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Bradley is found guilty at his trial. The prosecution argues that he murdered Arnold Baffin out of jealousy of his success. They even show the ripped up pieces of Arnold's books. Bradley's fingerprints were found all over the murder weapon, the fireplace poker. Furthermore, Bradley never truly defends himself by suggesting that Rachel committed the crime. The court pities Rachel, considers Christian glamorous, and laughs at Francis Marloe. In the end, everyone believes Bradley to be a cold, calculating figure and he is sent to jail.
Although Bradley did not kill Arnold, he does admit that he did bad things in the events leading up to Arnold's death. He neglected Priscilla, treated Rachel unfairly, and envied Arnold. Still, he is no longer the man who treated others so contemptuously. He says that his love for Julian has transformed him because, as Plato says, "love is one of the gateways to knowledge." By loving her, the "black Eros" entered him and gave him the mystical energy to write. Although in prison, Bradley feels content. In fact, he compares being in prison to being in a monastery and considers his ability to write to be an almost religious experience. His only sadness comes when he considers his poor dead sister, Priscilla, and when he considers that blue-eyed Julian is still out wandering in the world.
Christian's postscript suggests that Bradley grossly misrepresented her in his novel, particularly by saying that she was romantically interested in him. She further asserts that Bradley long has lusted for her and has hated her ever since she left their dull marriage (a fact that he fails to mention). Since the events in the novel, she has married Bradley's friend, Hartbourne, and opened a successful salon in London. She has pity for Bradley, but considers him a cold figure who grossly exaggerated her faults.
Francis calls himself a psychoanalyst in his postscript and offers an absurdly Freudian interpretation of Bradley Pearson's tale. He sees Bradley as a repressed homosexual with a fierce Oedipal complex, who hated women and only could be sexually stimulated when Julian appeared to be a man. Francis sees sexual imagery throughout Bradley's story, such as the Post Office Tower resembling a phallus and his mother's shop being a symbolic womb. Francis concludes his postscript by advertising his book on Pearson's psychology, soon to be published.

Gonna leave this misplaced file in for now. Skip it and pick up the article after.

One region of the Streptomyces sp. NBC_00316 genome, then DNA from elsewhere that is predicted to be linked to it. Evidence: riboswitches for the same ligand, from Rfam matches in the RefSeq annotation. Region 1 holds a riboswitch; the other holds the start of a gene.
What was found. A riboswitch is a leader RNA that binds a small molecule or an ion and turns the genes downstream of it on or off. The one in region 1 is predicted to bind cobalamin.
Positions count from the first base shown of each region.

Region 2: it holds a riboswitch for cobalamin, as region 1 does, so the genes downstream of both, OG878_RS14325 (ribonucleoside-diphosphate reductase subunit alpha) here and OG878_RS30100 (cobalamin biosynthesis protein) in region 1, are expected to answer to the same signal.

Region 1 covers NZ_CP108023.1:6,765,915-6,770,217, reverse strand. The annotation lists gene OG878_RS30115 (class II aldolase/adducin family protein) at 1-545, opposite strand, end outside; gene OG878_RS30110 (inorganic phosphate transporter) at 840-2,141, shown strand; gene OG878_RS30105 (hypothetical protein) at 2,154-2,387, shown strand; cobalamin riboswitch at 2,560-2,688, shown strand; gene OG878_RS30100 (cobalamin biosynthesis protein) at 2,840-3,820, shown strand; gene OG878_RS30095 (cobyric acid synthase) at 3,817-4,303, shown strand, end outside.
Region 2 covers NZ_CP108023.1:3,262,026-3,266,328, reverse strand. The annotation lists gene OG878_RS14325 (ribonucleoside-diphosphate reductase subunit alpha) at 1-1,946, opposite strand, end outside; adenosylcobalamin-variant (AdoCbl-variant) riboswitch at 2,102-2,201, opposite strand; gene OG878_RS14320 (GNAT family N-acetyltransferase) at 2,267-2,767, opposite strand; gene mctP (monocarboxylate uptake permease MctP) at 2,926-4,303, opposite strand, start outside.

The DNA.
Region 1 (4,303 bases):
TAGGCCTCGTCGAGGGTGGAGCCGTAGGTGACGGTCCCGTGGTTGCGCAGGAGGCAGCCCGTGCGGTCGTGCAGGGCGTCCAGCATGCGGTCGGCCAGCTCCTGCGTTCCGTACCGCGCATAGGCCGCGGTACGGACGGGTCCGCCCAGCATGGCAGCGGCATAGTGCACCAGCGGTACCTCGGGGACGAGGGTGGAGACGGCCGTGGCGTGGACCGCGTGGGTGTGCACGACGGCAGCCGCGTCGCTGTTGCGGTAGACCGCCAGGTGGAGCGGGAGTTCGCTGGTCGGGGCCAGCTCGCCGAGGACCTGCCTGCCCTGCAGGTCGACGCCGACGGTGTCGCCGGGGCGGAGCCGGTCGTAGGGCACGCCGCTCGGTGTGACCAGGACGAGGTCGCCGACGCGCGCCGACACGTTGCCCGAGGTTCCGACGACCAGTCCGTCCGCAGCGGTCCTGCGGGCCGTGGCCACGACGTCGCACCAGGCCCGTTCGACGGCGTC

Rachel has no sympathy for the "murderer of her husband." She considers his novel to be full of lies. She states that she and her husband never maintained the closeness with Bradley that he describes. Instead, they always took pity on him as an older, but not very talented writer. Furthermore, her daughter did not have an affair with him and considered him a "funny uncle" who hung around their house almost like a "family pussycat."
Julian has married her old boyfriend; her name is now "Julian Belling." She lives in continental Europe and is a published poet. She has not communicated with her mother for many years. She says that she felt so overcome with grief following her father's death that she scarcely remembers all that happened. She recalls that as a girl she fell in love with the man that she thought Bradley was. She concludes by offering some contrary opinions on the creation of art, saying that it cannot come from passion, as Bradley believes.
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